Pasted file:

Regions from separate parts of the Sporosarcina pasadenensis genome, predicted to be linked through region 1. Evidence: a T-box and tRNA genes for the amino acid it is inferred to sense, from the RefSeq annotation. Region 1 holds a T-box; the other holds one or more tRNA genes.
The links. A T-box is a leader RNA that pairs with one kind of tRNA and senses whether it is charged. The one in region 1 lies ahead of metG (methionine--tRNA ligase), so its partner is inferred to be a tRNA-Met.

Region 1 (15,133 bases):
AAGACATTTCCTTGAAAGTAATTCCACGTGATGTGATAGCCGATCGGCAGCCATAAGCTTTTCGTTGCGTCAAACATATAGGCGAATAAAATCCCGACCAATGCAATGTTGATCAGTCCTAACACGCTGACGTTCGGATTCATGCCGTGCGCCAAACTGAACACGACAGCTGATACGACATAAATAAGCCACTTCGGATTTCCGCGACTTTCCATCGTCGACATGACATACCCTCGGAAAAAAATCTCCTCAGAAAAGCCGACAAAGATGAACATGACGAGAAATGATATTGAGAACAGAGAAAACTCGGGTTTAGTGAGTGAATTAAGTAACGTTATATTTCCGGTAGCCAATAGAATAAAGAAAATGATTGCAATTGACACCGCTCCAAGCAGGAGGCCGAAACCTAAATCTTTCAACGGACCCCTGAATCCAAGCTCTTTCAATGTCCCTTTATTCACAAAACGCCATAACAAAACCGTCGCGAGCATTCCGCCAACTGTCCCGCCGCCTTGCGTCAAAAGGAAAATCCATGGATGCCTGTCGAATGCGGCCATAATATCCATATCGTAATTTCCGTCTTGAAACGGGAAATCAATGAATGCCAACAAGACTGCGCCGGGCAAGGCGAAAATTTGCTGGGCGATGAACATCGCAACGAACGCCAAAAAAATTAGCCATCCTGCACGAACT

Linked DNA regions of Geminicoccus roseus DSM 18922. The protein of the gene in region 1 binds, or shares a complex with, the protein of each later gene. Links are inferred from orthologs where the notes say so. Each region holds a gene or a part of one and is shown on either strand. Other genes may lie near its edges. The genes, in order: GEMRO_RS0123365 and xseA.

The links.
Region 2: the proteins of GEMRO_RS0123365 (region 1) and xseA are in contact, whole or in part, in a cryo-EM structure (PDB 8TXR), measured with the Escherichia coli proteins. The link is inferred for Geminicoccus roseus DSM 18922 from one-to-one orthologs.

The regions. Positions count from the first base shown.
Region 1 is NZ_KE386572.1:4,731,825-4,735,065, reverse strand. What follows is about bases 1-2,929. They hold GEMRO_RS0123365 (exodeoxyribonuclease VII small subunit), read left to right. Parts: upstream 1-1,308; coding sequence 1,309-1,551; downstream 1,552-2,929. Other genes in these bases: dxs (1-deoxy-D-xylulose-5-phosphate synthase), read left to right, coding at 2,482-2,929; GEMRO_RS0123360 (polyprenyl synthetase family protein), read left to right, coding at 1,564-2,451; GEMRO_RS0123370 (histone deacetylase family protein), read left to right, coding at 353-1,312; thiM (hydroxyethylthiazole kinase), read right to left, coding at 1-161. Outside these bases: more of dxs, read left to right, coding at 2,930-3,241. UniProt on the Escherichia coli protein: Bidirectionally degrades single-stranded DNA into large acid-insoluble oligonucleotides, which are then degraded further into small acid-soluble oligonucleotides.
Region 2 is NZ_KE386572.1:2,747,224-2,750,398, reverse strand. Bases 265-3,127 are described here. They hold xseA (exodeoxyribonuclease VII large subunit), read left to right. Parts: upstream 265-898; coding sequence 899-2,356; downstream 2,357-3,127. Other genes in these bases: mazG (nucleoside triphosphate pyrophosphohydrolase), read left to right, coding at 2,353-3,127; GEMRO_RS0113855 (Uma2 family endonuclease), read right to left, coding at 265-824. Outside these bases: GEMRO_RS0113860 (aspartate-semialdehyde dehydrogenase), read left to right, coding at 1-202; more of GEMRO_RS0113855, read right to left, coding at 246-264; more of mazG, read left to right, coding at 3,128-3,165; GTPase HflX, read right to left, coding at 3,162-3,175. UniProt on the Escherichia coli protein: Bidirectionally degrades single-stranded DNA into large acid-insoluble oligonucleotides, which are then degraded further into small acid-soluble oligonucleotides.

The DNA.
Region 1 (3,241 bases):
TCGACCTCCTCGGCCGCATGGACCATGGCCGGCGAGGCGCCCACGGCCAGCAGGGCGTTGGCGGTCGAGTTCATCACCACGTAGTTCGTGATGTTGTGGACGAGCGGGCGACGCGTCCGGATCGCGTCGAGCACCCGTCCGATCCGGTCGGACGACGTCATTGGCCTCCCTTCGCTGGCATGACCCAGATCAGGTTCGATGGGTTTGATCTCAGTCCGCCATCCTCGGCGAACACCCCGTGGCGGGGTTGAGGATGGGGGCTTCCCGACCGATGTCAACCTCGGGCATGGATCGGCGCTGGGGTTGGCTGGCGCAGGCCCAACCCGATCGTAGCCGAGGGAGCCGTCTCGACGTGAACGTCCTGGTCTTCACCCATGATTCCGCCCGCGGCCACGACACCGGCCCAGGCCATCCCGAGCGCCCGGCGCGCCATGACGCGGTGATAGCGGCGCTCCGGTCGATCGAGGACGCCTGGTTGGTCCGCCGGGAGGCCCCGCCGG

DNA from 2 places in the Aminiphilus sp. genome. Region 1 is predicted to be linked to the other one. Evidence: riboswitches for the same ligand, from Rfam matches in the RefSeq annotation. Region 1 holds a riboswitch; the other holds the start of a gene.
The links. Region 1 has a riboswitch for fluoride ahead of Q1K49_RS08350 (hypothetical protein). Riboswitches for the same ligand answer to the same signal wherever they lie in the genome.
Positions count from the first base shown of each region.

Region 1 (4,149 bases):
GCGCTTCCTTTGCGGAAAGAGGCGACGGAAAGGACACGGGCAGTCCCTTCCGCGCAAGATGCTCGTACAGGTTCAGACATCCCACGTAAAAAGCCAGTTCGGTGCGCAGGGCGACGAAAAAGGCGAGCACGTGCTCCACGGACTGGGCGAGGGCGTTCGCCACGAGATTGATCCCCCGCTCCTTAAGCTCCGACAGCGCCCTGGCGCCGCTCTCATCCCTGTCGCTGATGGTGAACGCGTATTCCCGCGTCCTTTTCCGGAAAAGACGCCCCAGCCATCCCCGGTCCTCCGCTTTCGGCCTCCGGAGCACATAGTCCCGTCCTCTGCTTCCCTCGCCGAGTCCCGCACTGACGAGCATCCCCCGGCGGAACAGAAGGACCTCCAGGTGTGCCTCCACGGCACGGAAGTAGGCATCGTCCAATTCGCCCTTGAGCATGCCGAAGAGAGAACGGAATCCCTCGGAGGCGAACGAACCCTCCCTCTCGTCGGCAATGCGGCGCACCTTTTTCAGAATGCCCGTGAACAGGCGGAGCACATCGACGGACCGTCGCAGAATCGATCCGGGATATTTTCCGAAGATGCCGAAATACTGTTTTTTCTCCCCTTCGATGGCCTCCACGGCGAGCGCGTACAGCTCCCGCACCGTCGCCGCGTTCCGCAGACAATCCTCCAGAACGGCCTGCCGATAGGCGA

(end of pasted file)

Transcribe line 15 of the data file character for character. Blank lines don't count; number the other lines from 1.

The links. Region 1 has a riboswitch for fluoride ahead of Q1K49_RS08350 (hypothetical protein). Riboswitches for the same ligand answer to the same signal wherever they lie in the genome.